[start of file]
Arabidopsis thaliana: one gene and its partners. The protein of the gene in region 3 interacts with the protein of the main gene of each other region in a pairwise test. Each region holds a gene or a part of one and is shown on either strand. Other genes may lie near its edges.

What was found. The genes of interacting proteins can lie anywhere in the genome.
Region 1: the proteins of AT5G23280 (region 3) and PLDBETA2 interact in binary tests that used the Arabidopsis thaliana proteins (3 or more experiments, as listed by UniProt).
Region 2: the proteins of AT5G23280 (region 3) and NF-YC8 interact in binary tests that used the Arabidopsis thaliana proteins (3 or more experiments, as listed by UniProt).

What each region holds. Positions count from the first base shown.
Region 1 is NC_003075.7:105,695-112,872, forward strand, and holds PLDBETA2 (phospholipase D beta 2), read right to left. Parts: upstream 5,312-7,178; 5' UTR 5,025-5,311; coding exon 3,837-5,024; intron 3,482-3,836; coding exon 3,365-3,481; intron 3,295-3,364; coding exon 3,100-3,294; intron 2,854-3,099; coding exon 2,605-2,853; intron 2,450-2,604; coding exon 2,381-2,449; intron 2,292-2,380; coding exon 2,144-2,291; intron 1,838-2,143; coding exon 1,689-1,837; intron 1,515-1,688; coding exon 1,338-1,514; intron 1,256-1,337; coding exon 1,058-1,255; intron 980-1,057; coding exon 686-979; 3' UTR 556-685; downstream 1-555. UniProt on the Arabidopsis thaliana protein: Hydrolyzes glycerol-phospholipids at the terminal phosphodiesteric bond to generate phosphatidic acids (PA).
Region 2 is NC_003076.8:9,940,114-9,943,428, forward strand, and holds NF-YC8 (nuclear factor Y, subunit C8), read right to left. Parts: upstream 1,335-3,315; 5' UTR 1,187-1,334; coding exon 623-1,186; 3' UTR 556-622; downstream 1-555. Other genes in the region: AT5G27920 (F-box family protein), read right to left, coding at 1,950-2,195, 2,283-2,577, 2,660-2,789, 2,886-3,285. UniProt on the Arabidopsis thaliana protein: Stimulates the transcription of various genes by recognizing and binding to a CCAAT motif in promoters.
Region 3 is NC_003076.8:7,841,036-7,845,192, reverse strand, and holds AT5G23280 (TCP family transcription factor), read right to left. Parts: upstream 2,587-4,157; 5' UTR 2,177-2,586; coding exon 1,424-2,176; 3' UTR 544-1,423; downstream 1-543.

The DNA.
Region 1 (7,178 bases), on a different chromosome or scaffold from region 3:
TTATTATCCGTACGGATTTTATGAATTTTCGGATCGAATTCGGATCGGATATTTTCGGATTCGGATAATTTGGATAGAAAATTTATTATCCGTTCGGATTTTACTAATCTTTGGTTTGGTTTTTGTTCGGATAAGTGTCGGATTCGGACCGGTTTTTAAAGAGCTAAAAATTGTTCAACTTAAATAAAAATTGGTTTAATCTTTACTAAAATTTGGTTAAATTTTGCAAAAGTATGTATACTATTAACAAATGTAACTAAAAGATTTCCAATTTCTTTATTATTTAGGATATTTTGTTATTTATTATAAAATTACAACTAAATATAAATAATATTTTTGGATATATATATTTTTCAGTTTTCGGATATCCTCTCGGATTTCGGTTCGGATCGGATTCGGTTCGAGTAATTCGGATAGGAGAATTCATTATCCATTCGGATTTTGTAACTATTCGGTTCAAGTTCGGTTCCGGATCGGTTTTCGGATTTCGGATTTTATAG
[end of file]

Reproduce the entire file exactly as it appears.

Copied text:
Arabidopsis thaliana: one gene and its partners. The protein of the gene in region 3 interacts with the protein of the main gene of each other region in a pairwise test. Each region holds a gene or a part of one and is shown on either strand. Other genes may lie near its edges.

What was found. The genes of interacting proteins can lie anywhere in the genome.
Region 1: the proteins of AT5G23280 (region 3) and PLDBETA2 interact in binary tests that used the Arabidopsis thaliana proteins (3 or more experiments, as listed by UniProt).
Region 2: the proteins of AT5G23280 (region 3) and NF-YC8 interact in binary tests that used the Arabidopsis thaliana proteins (3 or more experiments, as listed by UniProt).

What each region holds. Positions count from the first base shown.
Region 1 is NC_003075.7:105,695-112,872, forward strand, and holds PLDBETA2 (phospholipase D beta 2), read right to left. Parts: upstream 5,312-7,178; 5' UTR 5,025-5,311; coding exon 3,837-5,024; intron 3,482-3,836; coding exon 3,365-3,481; intron 3,295-3,364; coding exon 3,100-3,294; intron 2,854-3,099; coding exon 2,605-2,853; intron 2,450-2,604; coding exon 2,381-2,449; intron 2,292-2,380; coding exon 2,144-2,291; intron 1,838-2,143; coding exon 1,689-1,837; intron 1,515-1,688; coding exon 1,338-1,514; intron 1,256-1,337; coding exon 1,058-1,255; intron 980-1,057; coding exon 686-979; 3' UTR 556-685; downstream 1-555. UniProt on the Arabidopsis thaliana protein: Hydrolyzes glycerol-phospholipids at the terminal phosphodiesteric bond to generate phosphatidic acids (PA).
Region 2 is NC_003076.8:9,940,114-9,943,428, forward strand, and holds NF-YC8 (nuclear factor Y, subunit C8), read right to left. Parts: upstream 1,335-3,315; 5' UTR 1,187-1,334; coding exon 623-1,186; 3' UTR 556-622; downstream 1-555. Other genes in the region: AT5G27920 (F-box family protein), read right to left, coding at 1,950-2,195, 2,283-2,577, 2,660-2,789, 2,886-3,285. UniProt on the Arabidopsis thaliana protein: Stimulates the transcription of various genes by recognizing and binding to a CCAAT motif in promoters.
Region 3 is NC_003076.8:7,841,036-7,845,192, reverse strand, and holds AT5G23280 (TCP family transcription factor), read right to left. Parts: upstream 2,587-4,157; 5' UTR 2,177-2,586; coding exon 1,424-2,176; 3' UTR 544-1,423; downstream 1-543.

The DNA.
Region 1 (7,178 bases), on a different chromosome or scaffold from region 3:
TTATTATCCGTACGGATTTTATGAATTTTCGGATCGAATTCGGATCGGATATTTTCGGATTCGGATAATTTGGATAGAAAATTTATTATCCGTTCGGATTTTACTAATCTTTGGTTTGGTTTTTGTTCGGATAAGTGTCGGATTCGGACCGGTTTTTAAAGAGCTAAAAATTGTTCAACTTAAATAAAAATTGGTTTAATCTTTACTAAAATTTGGTTAAATTTTGCAAAAGTATGTATACTATTAACAAATGTAACTAAAAGATTTCCAATTTCTTTATTATTTAGGATATTTTGTTATTTATTATAAAATTACAACTAAATATAAATAATATTTTTGGATATATATATTTTTCAGTTTTCGGATATCCTCTCGGATTTCGGTTCGGATCGGATTCGGTTCGAGTAATTCGGATAGGAGAATTCATTATCCATTCGGATTTTGTAACTATTCGGTTCAAGTTCGGTTCCGGATCGGTTTTCGGATTTCGGATTTTATAG